KATHY MITCHELL AND MARCY SUGAR \ Annie's Mailbox In breaking up, honesty counts
Dear Annie: I am a 12-year-old boy dating a girl who asked me out in late October. I am always afraid of hurting people, so I said yes. Don't get me wrong. I like "Alison," but just as a friend. A really close friend. Another thing, no one knows we're going out, and everyone thinks I dumped her a long time ago. (I did, but we got back together. I can't say no.)
I want to be single again, but I don't want to hurt Alison's feelings. The other problem is, there is a girl who likes me and thinks I'm single. I like "Cyndi" only as a friend, too.
So what do I do with Alison, whom I want to dump (but definitely stay tight friends with) and Cyndi, who wants me as a boyfriend? Please work your magic. Broken Down in Brockville
Dear Brockville: We sent our wand to the repair shop, but we'll give it a try the old-fashioned way. Apparently, you are pretty popular with the ladies, so you might as well learn how to extricate yourself from such tricky situations, because they are sure to come up in the future.
First, be honest. Tell Alison you think she's a terrific friend, but you aren't interested in her as a girlfriend. We know you don't want to hurt her, but if you keep pretending, it will only hurt her more later.
Second, learn to say no. Break the news to Cyndi that you think she's really nice, but you don't want to be tied down right now. We think you're smart to stay single, so don't let these girls pressure you into doing something you don't want to do.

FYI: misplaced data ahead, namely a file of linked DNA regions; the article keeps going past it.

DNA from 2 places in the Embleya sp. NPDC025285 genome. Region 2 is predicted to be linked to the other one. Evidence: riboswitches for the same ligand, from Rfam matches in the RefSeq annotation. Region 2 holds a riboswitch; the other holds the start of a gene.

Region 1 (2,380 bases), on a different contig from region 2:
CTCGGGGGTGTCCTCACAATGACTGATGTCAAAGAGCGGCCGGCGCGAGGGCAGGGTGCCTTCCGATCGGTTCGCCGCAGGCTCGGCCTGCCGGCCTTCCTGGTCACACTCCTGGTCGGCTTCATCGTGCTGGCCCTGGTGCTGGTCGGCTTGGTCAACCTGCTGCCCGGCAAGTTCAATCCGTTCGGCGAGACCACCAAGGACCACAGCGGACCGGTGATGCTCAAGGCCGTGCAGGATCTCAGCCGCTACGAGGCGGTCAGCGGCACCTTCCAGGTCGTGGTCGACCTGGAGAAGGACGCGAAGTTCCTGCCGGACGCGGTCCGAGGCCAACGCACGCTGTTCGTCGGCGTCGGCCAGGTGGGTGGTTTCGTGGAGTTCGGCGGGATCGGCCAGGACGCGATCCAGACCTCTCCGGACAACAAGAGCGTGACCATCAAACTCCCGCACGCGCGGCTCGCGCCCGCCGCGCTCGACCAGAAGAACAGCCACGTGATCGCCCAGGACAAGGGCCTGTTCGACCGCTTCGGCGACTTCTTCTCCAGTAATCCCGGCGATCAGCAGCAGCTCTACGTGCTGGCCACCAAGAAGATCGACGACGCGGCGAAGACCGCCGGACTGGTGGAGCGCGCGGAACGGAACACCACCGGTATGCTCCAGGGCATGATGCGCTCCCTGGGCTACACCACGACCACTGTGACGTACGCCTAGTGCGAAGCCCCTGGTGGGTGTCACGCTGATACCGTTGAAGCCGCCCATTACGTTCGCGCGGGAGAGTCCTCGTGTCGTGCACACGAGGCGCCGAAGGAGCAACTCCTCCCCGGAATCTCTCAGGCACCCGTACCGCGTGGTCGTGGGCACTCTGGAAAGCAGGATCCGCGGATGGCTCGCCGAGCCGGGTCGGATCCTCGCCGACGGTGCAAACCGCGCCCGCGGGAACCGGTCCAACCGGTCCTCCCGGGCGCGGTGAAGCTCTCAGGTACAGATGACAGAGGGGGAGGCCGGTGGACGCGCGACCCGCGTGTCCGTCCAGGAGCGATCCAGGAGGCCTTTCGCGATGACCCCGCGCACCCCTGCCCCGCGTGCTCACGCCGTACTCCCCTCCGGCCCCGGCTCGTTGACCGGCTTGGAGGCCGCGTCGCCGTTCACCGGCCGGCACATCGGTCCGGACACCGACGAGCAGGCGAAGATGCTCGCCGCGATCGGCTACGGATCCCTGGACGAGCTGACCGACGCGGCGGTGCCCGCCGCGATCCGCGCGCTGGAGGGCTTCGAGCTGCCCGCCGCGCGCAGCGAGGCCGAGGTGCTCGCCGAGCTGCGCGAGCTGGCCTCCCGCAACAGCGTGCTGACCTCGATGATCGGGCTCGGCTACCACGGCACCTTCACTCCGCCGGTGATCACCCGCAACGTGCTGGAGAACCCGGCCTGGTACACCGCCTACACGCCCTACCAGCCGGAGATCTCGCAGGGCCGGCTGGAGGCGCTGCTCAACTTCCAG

Dear Annie: Last weekend, my wife and I attended a student drama production at a small college. The production wasn't professional, but it was put together with enough effort and care to be taken seriously.
The play was presented in a small theater with good acoustics. Soon after the lights went down, I heard a rhythmic hissing. The sound made it nearly impossible for me to concentrate on the dialogue, and it was loud enough to be audible to the performers. It continued unabated throughout the performance, and I realized it was coming from a woman directly in front of me who was using a small, portable high-tech oxygen device. This was the source of the hissing.
Normally, making noise during a performance is discourteous, but this woman obviously had a disability. I said nothing to her, but I don't feel her illness excuses her from the common courtesies expected of people at a live performance. What do you do in a situation like this? R.S. in Wisconsin
Dear R.S.: You can't expect those with ambulatory disabilities to stay home because their equipment makes noise. This woman most likely hoped her breathing apparatus would be tolerated, since the performance was small, intimate and nonprofessional. Under those circumstances, you must make the best of it. If we were in your shoes, we would have acted exactly as you did and said nothing.
Dear Annie: This is in response to "Colorado Mother," who said the 40-year-old woman still living at home was a loser, and you should stop printing letters from adult children living with their parents because it only encouraged them.
She shouldn't be so quick to judge another person's reasons for still living in their parent's home. I live in Hawaii, where property and rent are very expensive, and it is extremely common for children to live with their parents even after they marry and have children. If you stopped printing letters from adult children living at home, I guess you wouldn't be printing any from Hawaii. Aloha from Hawaii
Dear Hawaii: And we love our Hawaiian readers, so we don't plan to stop.
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